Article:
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Remembering Jack Alouf

February 11, 2022

Written by James Bowlby

Arsenic & Old Lace. Jack on the right.

Recently my friend, Jack Alouf passed away, but he’s not gone, as many of us have splendid memories of him. I met Jack when he was the Director of the Recreation Department for the District of Salmon Arm. Jack thought Salmon Arm should have a theatre group. I was teaching drama, so he told me that if I would organize a group, he would look after the advertising. He did amazingly well. On a Tuesday night in 1977,  24 people showed up at the Drama Room at J.L. Jackson, and Shuswap Theatre was born, thanks to Jack. Once we got started, and had our own building in 1980, Jack began his twelve-production legacy with Shuswap Theatre. His first role was the Magician, in Aladdin and his Wonderful Lamp. With fantastic make-up and flowing robes, Jack was in his element. His sense of fun, comedy and ability to work with others stood him in good stead.

Jack enjoyed being in revues. He had seen his brother in night club acts in Paris, and Jack was a natural. He was hilarious in The Four Yorkshiremen, each man competing with more and more outlandish stories of hardships growing up. In The Arrangement, Jack was the son of a frustrated father (Patrick Benson) who takes his naïve son to a brothel for his birthday present. Dad wants to be sure his son knows the facts about sex, but the son has difficulty understanding why they are visiting this nice lady.

A Flea in her Ear, with Sandi Lightfoot

A Flea in Her Ear, a Feydeau farce, centres on a wife (Sandi Lightfoot) who suspects that her husband, Victor (Jack), is having an affair, after he suddenly becomes sexually inactive and seems uninterested in her. She confides in her best friend, Lucienne, (Joanne Benson) who comes up with a plan. They write a letter that tells Victor to meet his admirer at the Hotel Pink Pussy. Of course, everything goes wrong as it always does in a farce. I remember Jack’s character literally scared stiff, with one leg posed to run. Throw in a revolving bed, an older woman, and young man to add to the hilarity.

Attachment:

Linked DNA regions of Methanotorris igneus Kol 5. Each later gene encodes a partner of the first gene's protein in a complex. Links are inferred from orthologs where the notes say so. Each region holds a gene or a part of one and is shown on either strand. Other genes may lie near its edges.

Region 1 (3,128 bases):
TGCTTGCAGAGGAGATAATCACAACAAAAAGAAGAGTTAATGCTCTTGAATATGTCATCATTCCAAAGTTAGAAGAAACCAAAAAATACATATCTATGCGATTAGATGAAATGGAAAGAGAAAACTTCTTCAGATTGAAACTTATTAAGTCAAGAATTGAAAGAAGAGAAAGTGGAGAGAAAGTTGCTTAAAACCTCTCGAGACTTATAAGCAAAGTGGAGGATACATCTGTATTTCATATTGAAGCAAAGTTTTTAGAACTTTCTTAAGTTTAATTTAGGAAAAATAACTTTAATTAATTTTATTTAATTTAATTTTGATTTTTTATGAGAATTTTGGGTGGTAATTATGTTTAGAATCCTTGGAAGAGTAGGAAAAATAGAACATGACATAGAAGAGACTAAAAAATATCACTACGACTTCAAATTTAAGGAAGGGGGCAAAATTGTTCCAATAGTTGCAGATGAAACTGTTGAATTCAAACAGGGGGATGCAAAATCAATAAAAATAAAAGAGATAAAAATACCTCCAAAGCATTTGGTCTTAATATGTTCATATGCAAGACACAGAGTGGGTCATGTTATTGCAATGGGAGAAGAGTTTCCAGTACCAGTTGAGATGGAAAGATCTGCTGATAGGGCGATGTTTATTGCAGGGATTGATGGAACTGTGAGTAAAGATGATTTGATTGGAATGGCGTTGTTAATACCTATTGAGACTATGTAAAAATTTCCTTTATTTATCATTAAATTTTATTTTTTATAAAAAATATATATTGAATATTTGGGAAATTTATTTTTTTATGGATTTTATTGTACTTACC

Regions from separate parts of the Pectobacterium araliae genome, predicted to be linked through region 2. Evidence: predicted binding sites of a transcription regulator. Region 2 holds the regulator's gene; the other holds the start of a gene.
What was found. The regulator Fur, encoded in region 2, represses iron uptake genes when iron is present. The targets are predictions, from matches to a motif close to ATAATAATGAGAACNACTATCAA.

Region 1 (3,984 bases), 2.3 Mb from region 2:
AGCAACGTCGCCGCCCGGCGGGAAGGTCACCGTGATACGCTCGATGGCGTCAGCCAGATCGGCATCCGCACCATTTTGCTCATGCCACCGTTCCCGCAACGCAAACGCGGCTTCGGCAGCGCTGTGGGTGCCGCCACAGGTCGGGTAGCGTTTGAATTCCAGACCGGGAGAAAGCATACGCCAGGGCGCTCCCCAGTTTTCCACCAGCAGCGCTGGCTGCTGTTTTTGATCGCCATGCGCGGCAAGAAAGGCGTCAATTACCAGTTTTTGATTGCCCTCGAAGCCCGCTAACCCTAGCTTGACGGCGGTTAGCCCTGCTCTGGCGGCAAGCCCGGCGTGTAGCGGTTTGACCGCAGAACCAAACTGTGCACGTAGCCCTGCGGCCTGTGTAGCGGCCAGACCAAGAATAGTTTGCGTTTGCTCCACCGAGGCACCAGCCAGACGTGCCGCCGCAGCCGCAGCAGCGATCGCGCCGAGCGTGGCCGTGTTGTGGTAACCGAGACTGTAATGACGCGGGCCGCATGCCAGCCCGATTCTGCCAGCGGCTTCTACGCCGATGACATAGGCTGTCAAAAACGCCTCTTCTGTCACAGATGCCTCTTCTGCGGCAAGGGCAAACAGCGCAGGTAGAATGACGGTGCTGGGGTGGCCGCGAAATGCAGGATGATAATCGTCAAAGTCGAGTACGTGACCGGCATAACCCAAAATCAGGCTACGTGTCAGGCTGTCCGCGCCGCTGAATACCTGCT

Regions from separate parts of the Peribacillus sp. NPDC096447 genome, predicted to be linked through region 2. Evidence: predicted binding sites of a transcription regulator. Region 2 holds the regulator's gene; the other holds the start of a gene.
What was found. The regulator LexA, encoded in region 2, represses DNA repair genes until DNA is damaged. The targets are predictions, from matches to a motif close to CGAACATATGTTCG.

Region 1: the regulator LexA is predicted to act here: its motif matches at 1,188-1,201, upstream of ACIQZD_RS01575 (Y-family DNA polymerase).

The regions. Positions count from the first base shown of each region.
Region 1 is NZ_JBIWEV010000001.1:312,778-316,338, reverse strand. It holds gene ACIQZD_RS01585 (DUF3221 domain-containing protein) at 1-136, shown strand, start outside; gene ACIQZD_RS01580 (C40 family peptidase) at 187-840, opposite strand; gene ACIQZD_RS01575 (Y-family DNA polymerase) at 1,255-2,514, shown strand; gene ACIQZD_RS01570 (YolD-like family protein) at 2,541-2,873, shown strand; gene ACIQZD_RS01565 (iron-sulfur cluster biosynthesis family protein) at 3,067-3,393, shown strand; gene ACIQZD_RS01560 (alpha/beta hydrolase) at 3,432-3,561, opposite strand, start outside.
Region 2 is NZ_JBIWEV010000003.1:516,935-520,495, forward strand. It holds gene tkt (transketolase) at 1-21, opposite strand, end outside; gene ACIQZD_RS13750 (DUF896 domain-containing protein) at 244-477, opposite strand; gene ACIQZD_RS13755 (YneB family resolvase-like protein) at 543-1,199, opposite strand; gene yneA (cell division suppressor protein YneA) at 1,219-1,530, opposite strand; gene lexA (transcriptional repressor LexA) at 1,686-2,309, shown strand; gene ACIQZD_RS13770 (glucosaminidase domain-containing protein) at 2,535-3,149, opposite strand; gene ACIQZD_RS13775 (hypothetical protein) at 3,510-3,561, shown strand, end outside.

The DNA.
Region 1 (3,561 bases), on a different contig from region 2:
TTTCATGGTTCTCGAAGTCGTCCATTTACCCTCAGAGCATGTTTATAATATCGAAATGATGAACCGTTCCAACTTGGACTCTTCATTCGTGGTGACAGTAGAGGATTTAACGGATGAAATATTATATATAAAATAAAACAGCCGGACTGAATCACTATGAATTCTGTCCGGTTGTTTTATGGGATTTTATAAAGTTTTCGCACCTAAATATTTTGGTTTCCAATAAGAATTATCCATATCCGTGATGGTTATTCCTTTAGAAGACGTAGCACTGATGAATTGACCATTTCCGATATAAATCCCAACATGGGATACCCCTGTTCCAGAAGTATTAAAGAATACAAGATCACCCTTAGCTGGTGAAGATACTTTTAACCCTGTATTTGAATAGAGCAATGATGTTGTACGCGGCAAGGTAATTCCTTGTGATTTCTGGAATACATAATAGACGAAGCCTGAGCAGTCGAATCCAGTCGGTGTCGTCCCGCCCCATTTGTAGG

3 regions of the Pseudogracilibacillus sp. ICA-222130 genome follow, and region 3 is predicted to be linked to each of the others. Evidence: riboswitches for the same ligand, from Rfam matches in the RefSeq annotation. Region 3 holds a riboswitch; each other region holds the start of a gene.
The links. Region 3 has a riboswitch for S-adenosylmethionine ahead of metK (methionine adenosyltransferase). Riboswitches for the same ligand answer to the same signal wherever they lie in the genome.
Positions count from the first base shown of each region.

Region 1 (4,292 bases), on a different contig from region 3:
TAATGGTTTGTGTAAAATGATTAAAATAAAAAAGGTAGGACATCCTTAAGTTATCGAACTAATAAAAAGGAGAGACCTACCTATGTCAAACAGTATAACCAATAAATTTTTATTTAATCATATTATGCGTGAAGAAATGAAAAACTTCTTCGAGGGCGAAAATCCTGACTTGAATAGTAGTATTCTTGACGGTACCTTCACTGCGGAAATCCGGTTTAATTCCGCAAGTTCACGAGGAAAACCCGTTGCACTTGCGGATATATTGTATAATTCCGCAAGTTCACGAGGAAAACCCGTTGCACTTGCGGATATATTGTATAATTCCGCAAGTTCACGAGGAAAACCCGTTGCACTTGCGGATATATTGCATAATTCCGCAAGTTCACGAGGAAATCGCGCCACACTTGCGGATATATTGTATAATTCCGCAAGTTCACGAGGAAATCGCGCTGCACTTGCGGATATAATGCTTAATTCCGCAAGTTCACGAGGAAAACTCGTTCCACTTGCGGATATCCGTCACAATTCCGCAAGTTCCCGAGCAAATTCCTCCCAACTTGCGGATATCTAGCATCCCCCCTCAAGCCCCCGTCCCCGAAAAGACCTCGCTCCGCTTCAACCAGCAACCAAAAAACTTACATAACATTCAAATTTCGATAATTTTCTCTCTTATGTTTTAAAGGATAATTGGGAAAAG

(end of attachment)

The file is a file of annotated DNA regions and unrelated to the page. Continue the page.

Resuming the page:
Leaping from farce to tragedy, Jack was cast in Oedipus. He was a member of the Greek chorus, climbing up the wrought iron web and calling out speeches to the doomed hero. All the actors were modelled by a mask maker from Vancouver, who made a basic mask on each face from felt, stiffened with glue and painted. Jack made many of his signature nose jokes, because his nose was a major feature of his mask.

As a character with a “stiff upper lip,” Jack was a natural portraying the lawyer in Whose Life is it Anyway?, and as the waiter, Dumptsy, in Idiot’s Delight, which earned him the Best Supporting Actor award.

The Woodcutter in “Rashamon”

Character roles in dramas were another area where Jack excelled. Audiences were engaged by his portrayal of Lizzie Borden’s neighbour in Blood Relations, and as the Woodcutter, who tells the final version of the rape in Rashomon.

Jack, his partner, Eileen and I had fun in the summer of 2000 doing the comedy Marriage is Murder, ironically just before they were to be married. They had met in 1985 in Vernon doing a play, of course, Not Now Darling. They ignored that advice and have enjoyed 36 years together since.

After the productions with Shuswap Theatre and Vernon Powerhouse, Jack didn’t stop acting. He and Eileen formed the “Alouf and Trett” duo and toured BC and Arizona with their own revue. I had the privilege of writing for them. Their favourite was Who’s the Sickest? – two older people besting each other with stories of their ailments and operations. Jack also did productions with the Nanaimo Theatre Group, including Glorious with his step-daughter, Karen Wheeler, and as ‘the dame’ in two Christmas Pantos.

Jack has been a good friend and I shall miss him, but I, among others, will have many memories of this man who loved life and loved the theatre.